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current salary levels

for those people actually finding work in this economy, how much changes are they finding in salary levels? gone down a lot?

RS
Monday, February 17, 2003

10 years experience in C++, currently doing .NET stuff.  Varied systems level experience on Windows platform.  Been at job 4 years.

$68,000/year.  Can't really ask for more in this economy and geographic area.

Others?

Anonymous
Monday, February 17, 2003

whats your geographic area?  Do you manage anyone? Internal projects or development company?  I've found that all fo these are big factors in pay.  If your company does consulting, and they're billing you out at $170 bucks an hour, and charging twice as many hours as its taking you to do stuff, you have a lot more leverage opposed to the in house app guy.  If I worked full time I'd make 60 a year, (3 years experience, doing c#, j2ee, perl).  My boss makes more then twice what I make though.

Vincent Marquez
Tuesday, February 18, 2003


I think salary levels haven't changed much in the past two years.  In other words, you  may make 3K more than you did two years ago, but your "range" of Min / Mid / Max might be the same.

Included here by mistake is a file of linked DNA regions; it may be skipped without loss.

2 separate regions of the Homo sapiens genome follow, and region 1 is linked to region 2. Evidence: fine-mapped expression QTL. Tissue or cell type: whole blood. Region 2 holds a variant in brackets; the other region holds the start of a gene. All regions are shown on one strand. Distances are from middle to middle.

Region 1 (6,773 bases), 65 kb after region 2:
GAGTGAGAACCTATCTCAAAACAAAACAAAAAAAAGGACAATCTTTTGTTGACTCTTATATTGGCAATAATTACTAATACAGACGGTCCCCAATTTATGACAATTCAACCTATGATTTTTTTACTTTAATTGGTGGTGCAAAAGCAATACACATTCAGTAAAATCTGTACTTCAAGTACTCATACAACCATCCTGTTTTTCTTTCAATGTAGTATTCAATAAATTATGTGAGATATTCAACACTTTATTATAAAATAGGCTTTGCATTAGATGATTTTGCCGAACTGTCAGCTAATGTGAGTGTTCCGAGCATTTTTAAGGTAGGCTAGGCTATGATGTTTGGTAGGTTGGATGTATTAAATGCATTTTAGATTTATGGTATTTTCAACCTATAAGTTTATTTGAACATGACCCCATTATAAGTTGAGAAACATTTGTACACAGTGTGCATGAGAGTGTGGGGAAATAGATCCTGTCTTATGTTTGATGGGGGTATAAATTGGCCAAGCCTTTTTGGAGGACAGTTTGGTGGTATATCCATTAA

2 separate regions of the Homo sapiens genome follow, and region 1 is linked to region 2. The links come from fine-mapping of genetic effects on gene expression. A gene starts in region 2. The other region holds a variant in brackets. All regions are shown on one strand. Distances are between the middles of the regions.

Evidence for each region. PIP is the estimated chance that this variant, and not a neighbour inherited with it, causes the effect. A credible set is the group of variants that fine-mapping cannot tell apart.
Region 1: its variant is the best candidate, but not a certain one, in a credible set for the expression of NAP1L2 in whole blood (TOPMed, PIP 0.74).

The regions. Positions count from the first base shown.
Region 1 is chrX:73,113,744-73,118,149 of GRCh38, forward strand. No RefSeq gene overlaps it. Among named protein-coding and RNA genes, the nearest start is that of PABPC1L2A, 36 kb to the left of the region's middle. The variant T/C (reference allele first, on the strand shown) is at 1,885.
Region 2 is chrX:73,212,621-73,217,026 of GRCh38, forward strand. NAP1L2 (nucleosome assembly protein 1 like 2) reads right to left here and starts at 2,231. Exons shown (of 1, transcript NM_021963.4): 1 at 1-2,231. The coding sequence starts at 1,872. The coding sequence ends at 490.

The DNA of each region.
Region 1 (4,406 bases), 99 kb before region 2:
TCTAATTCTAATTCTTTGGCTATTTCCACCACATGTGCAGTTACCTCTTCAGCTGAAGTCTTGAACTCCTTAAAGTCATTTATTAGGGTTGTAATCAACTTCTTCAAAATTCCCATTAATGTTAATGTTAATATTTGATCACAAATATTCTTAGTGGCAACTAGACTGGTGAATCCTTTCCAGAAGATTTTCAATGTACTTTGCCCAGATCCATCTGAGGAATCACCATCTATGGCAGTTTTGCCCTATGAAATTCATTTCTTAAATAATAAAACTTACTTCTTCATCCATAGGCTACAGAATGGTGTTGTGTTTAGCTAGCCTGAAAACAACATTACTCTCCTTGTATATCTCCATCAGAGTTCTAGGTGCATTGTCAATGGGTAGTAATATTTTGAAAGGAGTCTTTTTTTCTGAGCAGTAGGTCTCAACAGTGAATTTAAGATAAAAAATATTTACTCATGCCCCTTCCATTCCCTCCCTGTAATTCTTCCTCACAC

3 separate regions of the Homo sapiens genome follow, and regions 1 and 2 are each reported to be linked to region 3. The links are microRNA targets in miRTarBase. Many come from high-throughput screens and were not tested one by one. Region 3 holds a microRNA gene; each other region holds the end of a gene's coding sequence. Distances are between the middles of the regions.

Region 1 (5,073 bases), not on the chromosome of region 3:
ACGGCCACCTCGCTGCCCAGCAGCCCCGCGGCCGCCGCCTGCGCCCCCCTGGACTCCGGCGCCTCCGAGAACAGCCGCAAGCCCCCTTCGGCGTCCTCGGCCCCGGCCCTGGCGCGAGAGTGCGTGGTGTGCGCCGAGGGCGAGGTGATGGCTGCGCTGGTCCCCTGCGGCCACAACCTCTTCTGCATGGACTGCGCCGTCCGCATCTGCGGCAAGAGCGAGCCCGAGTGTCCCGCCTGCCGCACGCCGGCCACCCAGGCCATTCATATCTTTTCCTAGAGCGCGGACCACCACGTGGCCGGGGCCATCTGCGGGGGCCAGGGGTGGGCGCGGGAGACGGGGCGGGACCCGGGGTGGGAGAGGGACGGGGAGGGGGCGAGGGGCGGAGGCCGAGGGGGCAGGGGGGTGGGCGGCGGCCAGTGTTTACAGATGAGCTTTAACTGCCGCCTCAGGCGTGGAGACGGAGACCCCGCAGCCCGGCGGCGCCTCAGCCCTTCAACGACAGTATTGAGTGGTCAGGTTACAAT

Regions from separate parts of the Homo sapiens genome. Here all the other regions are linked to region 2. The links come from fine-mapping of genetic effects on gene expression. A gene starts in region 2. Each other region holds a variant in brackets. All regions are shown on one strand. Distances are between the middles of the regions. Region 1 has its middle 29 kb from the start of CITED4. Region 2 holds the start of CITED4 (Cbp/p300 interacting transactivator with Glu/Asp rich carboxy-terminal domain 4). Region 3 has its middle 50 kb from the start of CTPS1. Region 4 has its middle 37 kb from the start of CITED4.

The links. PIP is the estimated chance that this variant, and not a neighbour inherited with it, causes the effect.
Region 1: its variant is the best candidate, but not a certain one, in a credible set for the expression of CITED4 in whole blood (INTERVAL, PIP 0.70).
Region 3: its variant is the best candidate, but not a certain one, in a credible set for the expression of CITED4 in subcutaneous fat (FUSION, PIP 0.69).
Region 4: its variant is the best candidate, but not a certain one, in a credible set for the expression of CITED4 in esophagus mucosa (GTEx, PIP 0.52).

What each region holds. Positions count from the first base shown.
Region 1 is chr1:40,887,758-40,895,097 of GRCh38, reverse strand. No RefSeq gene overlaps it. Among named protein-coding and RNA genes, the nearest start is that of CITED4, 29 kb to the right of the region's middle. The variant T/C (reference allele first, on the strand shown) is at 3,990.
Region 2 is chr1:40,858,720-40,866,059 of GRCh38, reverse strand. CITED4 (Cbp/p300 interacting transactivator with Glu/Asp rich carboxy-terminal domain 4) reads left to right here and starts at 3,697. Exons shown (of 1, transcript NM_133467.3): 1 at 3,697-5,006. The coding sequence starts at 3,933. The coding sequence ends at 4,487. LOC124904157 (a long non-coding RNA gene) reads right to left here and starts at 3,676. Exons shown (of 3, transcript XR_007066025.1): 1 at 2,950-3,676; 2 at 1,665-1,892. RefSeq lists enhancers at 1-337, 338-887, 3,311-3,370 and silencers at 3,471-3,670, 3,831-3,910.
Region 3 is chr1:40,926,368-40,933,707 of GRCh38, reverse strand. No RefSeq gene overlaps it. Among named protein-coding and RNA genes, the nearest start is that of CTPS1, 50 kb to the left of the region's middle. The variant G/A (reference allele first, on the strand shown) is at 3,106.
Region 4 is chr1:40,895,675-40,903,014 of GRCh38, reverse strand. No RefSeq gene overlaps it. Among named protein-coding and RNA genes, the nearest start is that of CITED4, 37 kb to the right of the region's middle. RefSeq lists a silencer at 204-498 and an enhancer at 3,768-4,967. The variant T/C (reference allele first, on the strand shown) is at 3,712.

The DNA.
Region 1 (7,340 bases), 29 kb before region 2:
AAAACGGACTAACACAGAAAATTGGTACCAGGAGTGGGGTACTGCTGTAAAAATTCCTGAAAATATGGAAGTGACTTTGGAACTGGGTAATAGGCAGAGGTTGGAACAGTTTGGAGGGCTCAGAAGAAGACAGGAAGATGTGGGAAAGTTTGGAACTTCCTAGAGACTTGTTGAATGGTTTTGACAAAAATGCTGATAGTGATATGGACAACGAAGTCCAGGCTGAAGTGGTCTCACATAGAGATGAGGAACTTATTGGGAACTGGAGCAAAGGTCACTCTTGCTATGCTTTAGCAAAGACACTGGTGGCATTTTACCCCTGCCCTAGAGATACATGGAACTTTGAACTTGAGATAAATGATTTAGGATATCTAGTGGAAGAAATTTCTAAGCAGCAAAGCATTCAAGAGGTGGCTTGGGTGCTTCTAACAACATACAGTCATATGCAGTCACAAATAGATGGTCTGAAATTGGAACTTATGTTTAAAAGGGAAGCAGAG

Or worse, you could go work somewhere else for a raise, better title, and have a lower "range" of salary - which makes a glass ceiling for you.

I also know a lot of people who have been laid off, and they are generally now either not working, or accepted a 10 to 20 percent pay cut at the new job.

Overall, the hiring state isn't "terrible" like the popular media (and web-forums) like to complain, but it isn't the gold rush of 1998.

Then again, the gold rush of 1998 WASN'T REAL, and that set us up for this in the first place ....

Regards,

Matt H.
Tuesday, February 18, 2003

I have seen wild salary disparities at all levels. I see contract programmers who made $100-200/hour in 2000 get $75-125 now. However, I still see people making $200 for no apparent reason.

For permanent positions, I have seen VPs coming in at way less than $100K (one at $85K) and project managers continuing to come in at $100-120K (again, for no apparent reason).

The only constant trend seems to be insanity. Good luck trying to figure it out. The only safe bet seems to be trying to find a company or industry that's growing. In those cases, salaries seem to be fairly consistent and only down a little bit (~10-15%).

brown mumbler
Tuesday, February 18, 2003

Don't want to say exactly, but last year was my best of 5+ in terms of money

Daniel Shchyokin
Tuesday, February 18, 2003

I had a whole 5 paragraph post typed out until I accidentally hit the back button on my intellimouse so here it is straight:

I'm a junior level VB/MSSQL programmer with 1 year pro. exp. making $45K/yr.

BTW, If anyone wants a job near Philly, my very busy company is hiring.  email me!

(no, I'm not the CEO, yes it's an extremely cool environment and, we just got nice new office space to play in).

Wayne